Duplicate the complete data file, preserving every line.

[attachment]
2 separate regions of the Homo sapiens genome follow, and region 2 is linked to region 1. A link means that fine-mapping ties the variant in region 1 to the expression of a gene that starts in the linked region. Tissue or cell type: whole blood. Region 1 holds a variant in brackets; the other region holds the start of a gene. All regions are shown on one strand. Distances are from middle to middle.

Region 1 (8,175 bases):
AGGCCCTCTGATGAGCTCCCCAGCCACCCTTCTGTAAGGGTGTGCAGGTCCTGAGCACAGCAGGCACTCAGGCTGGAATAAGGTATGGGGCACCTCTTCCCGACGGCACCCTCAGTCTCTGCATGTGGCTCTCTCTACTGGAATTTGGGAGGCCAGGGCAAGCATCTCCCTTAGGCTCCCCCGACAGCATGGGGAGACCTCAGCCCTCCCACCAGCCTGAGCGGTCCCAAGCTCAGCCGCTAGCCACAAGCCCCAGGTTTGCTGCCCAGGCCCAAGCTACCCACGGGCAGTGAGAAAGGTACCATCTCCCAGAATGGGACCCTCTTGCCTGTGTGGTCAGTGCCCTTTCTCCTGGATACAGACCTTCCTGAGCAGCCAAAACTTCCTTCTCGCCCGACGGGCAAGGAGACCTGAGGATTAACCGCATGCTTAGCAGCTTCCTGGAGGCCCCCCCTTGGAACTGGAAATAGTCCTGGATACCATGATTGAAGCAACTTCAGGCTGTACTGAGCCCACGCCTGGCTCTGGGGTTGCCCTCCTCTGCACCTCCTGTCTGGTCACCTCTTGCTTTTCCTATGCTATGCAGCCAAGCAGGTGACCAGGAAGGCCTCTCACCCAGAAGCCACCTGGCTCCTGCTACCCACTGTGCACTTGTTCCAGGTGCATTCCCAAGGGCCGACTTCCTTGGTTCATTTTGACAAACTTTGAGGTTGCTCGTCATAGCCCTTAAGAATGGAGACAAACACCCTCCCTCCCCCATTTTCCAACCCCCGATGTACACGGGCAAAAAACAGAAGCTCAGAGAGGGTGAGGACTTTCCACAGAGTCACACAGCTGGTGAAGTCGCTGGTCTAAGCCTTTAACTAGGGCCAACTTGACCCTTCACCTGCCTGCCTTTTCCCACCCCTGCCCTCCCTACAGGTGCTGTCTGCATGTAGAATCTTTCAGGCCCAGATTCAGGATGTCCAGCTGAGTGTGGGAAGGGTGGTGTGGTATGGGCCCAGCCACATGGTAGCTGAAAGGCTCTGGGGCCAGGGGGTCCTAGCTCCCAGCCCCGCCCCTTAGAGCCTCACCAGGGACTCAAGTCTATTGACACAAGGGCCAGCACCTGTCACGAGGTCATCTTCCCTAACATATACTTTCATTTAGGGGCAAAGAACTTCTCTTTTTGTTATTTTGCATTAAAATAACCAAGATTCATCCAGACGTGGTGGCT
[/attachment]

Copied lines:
2 separate regions of the Homo sapiens genome follow, and region 2 is linked to region 1. A link means that fine-mapping ties the variant in region 1 to the expression of a gene that starts in the linked region. Tissue or cell type: whole blood. Region 1 holds a variant in brackets; the other region holds the start of a gene. All regions are shown on one strand. Distances are from middle to middle.

Region 1 (8,175 bases):
AGGCCCTCTGATGAGCTCCCCAGCCACCCTTCTGTAAGGGTGTGCAGGTCCTGAGCACAGCAGGCACTCAGGCTGGAATAAGGTATGGGGCACCTCTTCCCGACGGCACCCTCAGTCTCTGCATGTGGCTCTCTCTACTGGAATTTGGGAGGCCAGGGCAAGCATCTCCCTTAGGCTCCCCCGACAGCATGGGGAGACCTCAGCCCTCCCACCAGCCTGAGCGGTCCCAAGCTCAGCCGCTAGCCACAAGCCCCAGGTTTGCTGCCCAGGCCCAAGCTACCCACGGGCAGTGAGAAAGGTACCATCTCCCAGAATGGGACCCTCTTGCCTGTGTGGTCAGTGCCCTTTCTCCTGGATACAGACCTTCCTGAGCAGCCAAAACTTCCTTCTCGCCCGACGGGCAAGGAGACCTGAGGATTAACCGCATGCTTAGCAGCTTCCTGGAGGCCCCCCCTTGGAACTGGAAATAGTCCTGGATACCATGATTGAAGCAACTTCAGGCTGTACTGAGCCCACGCCTGGCTCTGGGGTTGCCCTCCTCTGCACCTCCTGTCTGGTCACCTCTTGCTTTTCCTATGCTATGCAGCCAAGCAGGTGACCAGGAAGGCCTCTCACCCAGAAGCCACCTGGCTCCTGCTACCCACTGTGCACTTGTTCCAGGTGCATTCCCAAGGGCCGACTTCCTTGGTTCATTTTGACAAACTTTGAGGTTGCTCGTCATAGCCCTTAAGAATGGAGACAAACACCCTCCCTCCCCCATTTTCCAACCCCCGATGTACACGGGCAAAAAACAGAAGCTCAGAGAGGGTGAGGACTTTCCACAGAGTCACACAGCTGGTGAAGTCGCTGGTCTAAGCCTTTAACTAGGGCCAACTTGACCCTTCACCTGCCTGCCTTTTCCCACCCCTGCCCTCCCTACAGGTGCTGTCTGCATGTAGAATCTTTCAGGCCCAGATTCAGGATGTCCAGCTGAGTGTGGGAAGGGTGGTGTGGTATGGGCCCAGCCACATGGTAGCTGAAAGGCTCTGGGGCCAGGGGGTCCTAGCTCCCAGCCCCGCCCCTTAGAGCCTCACCAGGGACTCAAGTCTATTGACACAAGGGCCAGCACCTGTCACGAGGTCATCTTCCCTAACATATACTTTCATTTAGGGGCAAAGAACTTCTCTTTTTGTTATTTTGCATTAAAATAACCAAGATTCATCCAGACGTGGTGGCT